materials like hard masks. This poses new challenge for overlay metrology and process control. In this publication
several step are taken to face these challenges. Accurate overlay metrology solutions are demonstrated for advanced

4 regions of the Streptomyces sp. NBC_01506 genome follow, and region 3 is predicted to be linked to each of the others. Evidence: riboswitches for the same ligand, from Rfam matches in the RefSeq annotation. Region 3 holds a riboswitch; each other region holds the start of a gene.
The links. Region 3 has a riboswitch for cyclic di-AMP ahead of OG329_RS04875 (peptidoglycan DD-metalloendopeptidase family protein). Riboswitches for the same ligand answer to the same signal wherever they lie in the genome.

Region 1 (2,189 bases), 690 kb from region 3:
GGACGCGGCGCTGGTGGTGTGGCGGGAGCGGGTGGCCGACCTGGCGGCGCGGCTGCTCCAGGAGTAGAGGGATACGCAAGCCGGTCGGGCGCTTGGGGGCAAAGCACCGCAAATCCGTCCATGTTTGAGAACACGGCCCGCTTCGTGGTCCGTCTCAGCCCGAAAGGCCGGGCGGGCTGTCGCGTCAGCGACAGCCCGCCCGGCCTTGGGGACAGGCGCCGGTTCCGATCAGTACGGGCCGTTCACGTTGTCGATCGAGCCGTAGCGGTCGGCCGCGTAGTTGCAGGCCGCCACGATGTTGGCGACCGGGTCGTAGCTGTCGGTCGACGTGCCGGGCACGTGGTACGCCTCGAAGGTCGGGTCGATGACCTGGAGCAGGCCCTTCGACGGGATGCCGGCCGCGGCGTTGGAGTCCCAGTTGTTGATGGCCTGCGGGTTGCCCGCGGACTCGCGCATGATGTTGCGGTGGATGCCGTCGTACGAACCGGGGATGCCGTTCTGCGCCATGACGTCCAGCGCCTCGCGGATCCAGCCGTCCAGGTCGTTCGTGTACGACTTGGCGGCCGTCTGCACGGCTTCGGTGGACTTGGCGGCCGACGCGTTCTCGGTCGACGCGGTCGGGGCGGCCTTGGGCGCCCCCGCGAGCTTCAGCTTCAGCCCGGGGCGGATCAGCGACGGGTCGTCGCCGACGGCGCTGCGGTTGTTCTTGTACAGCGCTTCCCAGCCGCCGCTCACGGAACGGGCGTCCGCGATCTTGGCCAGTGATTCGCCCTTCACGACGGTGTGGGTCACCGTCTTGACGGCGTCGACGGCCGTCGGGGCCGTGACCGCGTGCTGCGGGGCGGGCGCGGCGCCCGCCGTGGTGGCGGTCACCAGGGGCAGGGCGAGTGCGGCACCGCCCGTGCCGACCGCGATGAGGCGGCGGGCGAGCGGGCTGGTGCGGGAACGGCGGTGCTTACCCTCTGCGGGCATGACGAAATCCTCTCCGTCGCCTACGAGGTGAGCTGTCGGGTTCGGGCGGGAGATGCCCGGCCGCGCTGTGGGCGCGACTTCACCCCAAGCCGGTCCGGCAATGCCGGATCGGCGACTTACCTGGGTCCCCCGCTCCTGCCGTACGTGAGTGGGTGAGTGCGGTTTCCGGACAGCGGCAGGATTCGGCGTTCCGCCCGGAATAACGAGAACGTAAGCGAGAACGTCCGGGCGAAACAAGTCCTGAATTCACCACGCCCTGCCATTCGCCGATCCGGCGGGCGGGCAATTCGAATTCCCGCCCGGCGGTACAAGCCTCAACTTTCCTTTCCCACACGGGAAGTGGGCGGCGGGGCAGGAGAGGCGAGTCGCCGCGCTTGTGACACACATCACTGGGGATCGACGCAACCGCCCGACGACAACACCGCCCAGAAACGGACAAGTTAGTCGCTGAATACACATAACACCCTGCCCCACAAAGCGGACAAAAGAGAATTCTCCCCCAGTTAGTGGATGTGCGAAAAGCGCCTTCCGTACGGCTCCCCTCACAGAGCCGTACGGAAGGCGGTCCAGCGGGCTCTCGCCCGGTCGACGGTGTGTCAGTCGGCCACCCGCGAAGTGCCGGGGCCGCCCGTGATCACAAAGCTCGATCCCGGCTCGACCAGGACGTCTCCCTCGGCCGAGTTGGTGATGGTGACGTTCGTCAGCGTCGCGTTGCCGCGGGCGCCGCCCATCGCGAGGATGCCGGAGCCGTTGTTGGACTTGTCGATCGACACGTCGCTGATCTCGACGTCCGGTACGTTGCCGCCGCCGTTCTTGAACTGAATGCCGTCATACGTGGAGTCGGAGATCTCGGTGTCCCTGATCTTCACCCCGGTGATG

Most fabrication facilities today use imaging overlay measurement methods, as it has been the industry’s reliable workhorse for decades. In the last few years, third-generation Scatterometry Overlay (SCOL™) or Diffraction Based Overlay (DBO-1) technology was developed, along another DBO technology (DBO-2). This development led to the question of where the DBO technology should be implemented for overlay measurements. Scatterometry has been adopted for high volume production in only few cases, always with imaging as a backup, but scatterometry overlay is considered by many as the technology of the future. In this paper we compare imaging overlay and DBO technologies by means of measurements and simulations. We outline issues and sensitivities for both technologies, providing guidelines for the best implementation of each. For several of the presented cases, data from two different DBO technologies are compared as well, the first with Pupil data access (DBO-1) and the other without pupil data access (DBO-2). Key indicators of overlay measurement quality include: layer coverage, accuracy, TMU, process robustness and robustness to process changes. Measurement data from real cases across the industry are compared and the conclusions are also backed by simulations. Accuracy is benchmarked with reference OVL, and self-consistency, showing good results for Imaging and DBO-1 technology. Process sensitivity and metrology robustness are mostly simulated with MTD (Metrology Target Designer) comparing the same process variations for both technologies. The experimental data presented in this study was done on ten advanced node layers and three production node layers, for all phases of the IC fabrication process (FEOL, MEOL and BEOL). The metrology tool used for most of the study is KLA-Tencor’s Archer 500LCM system (scatterometry-based and imaging-based measurement technologies on the same tool) another type of tool is used for DBO-2 measurements. <p> </p>Finally, we conclude that both imaging overlay technology and DBO-1 technology are fully successful and have a valid roadmap for the next few design nodes, with some use cases better suited for one or the other measurement technologies. Having both imaging and DBO technology options available in parallel, allows Overlay Engineers a mix and match overlay measurement strategy, providing back up when encountering difficulties with one of the technologies and benefiting from the best of both technologies for every use case.